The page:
• Wash your hull with diluted Ivory liquid soap. It’s gentle and won’t remove wax like many other dishwashing liquids. If you haven’t waxed the hull in awhile, add a mild auto soap such as Turtle Wax or Kit wax containing carnauba to add a little wax as you wash.

• For decks, use scratch-free Comet or Bon Ami cleanser in liquid or powder form. For stains, add a little bleach. For rust stains and yellow discolorations, use FSR (fiberglass stain remover) gel, available at marine stores.

• Wash windows with soapy water or a vinegar and water solution. If you have hard-water spots, use a water spot remover such as Star Brite, available from marine supply stores. Allow to dry and buff until smooth. Use a hand mitt with soapy water and a soft cloth for drying – not paper towels, which can scratch. Don’t use Windex or similar cleaners, which can drip and leave a streak on surrounding fiberglass.

• For isinglass and similar materials, use Pledge wax on a very soft rag, rubbing until the wax disappears.

• For cushions, check the manufacturer’s recommendations for cleaning products. For vinyl, use Collinite vinyl cleaner and conditioner from marine stores. Use vinegar or bleach to remove mildew from cushion bottoms, but go easy on the bleach with fabric cushions. While most boat fabrics can stand up to bleach, it will eat the stitching. Use a solution of about ½ cup bleach to a gallon of water.

• Scrub unvarnished teak trim with powdered Tide and a little bleach, using a medium-grade Scotch-Brite grill cleaning pad. Using a little bleach every time will keep the teak light tan, while the Tide alone will allow it to age to a soft gray. Oil if you like, but remember that oil attracts dirt and gradually darkens the wood. If your wood trim is varnished, wash with soapy water, rinse and dry thoroughly, renewing the varnish about six times a year.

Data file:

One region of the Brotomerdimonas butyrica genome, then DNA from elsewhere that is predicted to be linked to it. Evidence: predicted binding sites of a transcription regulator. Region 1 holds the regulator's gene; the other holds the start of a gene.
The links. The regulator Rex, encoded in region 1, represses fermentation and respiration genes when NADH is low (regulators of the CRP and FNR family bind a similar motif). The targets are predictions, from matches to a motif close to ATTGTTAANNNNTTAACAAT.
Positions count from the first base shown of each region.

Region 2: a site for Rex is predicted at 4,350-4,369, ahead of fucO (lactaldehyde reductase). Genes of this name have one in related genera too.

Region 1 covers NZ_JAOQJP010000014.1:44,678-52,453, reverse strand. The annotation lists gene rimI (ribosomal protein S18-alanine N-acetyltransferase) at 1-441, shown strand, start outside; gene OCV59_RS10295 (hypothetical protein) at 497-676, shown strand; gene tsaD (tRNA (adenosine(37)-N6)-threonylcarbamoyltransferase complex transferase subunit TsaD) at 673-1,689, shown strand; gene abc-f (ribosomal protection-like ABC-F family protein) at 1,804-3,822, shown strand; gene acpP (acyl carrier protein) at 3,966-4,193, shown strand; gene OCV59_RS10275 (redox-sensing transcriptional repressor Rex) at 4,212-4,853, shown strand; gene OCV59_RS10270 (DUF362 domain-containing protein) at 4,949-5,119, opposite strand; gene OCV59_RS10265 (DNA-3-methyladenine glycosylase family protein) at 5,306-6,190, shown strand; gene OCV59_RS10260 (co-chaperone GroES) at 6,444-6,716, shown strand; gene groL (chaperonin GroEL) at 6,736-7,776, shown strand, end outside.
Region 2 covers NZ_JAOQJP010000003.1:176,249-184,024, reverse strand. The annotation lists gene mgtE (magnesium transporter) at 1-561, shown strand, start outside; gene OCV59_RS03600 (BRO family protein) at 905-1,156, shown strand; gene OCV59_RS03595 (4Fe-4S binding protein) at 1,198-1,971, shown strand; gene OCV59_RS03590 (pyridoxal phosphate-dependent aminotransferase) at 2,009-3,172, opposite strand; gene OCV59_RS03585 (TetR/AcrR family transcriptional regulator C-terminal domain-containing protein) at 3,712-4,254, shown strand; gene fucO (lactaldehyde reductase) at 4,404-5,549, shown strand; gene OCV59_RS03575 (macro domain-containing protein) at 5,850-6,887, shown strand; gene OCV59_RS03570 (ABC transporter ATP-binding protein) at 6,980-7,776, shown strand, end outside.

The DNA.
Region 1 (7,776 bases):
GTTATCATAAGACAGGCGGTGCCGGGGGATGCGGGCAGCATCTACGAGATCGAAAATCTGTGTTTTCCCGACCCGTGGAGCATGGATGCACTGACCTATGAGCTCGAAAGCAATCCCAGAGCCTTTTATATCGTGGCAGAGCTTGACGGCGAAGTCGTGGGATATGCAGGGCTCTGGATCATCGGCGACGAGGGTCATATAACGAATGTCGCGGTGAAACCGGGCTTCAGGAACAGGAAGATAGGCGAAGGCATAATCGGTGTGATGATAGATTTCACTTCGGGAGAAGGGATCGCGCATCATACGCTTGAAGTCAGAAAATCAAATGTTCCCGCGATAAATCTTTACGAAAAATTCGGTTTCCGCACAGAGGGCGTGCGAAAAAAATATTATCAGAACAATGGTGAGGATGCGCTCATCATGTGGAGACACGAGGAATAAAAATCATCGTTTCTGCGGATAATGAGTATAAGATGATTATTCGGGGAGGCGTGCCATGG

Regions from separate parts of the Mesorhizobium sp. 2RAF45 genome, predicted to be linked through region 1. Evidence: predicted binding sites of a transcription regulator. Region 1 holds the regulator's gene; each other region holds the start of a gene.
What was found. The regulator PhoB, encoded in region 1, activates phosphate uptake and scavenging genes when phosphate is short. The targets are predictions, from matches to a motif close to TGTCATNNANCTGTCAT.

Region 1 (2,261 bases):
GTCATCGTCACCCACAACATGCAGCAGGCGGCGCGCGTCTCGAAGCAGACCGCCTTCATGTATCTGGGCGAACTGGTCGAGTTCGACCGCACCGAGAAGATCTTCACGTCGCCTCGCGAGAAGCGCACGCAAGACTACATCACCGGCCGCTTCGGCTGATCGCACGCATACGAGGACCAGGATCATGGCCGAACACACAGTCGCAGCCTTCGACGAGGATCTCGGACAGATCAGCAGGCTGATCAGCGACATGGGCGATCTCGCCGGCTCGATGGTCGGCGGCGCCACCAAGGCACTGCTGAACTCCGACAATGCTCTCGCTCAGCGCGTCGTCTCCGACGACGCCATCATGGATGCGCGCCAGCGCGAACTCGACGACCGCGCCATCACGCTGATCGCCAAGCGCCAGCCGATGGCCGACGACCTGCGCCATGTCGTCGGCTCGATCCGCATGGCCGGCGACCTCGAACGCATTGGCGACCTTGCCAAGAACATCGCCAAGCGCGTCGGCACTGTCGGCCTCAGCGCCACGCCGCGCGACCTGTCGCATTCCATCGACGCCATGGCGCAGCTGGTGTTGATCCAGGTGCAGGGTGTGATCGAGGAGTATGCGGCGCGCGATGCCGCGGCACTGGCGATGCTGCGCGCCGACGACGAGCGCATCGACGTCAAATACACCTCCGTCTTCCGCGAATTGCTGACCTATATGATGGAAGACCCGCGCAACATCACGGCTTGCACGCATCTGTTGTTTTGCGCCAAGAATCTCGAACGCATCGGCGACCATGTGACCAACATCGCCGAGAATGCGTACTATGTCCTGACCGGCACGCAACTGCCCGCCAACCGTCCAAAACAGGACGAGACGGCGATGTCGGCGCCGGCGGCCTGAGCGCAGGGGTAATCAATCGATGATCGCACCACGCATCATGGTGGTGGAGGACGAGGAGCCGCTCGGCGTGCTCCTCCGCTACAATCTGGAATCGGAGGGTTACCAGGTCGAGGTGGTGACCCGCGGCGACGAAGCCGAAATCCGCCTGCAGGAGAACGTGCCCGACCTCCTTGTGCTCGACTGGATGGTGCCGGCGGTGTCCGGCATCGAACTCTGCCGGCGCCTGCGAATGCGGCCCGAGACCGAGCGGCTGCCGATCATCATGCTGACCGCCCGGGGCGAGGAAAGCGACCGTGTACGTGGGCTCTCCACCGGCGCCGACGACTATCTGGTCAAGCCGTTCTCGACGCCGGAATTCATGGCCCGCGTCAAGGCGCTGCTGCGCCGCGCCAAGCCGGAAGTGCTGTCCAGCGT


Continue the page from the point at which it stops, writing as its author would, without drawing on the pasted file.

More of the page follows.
• For cleaning toilets, use a marine-approved product that will protect rubber seals or use vinegar, a good all-purpose cleaner for most areas of your boat. Diluted, it’s good for spraying lightly on rugs to fight mildew.

“The key to keeping your boat in good shape is washing it regularly,” says Spencer. “Wash it weekly, or at least biweekly, and wax it at least four times a year. After every outing, clean off the salt water, which is very hard on boats, especially metal parts. It can cause pitting or anodizing in aluminum parts, and of course will ruin electrical and metal parts of your motor.”

A boat that’s rarely washed will build up a chalky powder that has to be compounded off before it can be waxed, and metal parts may have to be specially cleaned and treated. That’s a lot of work that could be avoided with regular washing.

CJ's Boaat WorksDon’t have time to do it yourself? Have it done regularly anyway and your boat will last longer and look better. You’ll also save money. Spencer’s average prices for cleaning go up by $10 per foot for boats that need compounding and heavy cleaning. “We’d rather meet you at the dock and clean your boat up after every trip to keep it looking brand new,” she says. “That way you protect your investment in the boat, and you’ll enjoy it more, too.”

What’s In Your Tackle Box? Part II

September 21st, 2009

by Joyce Deaton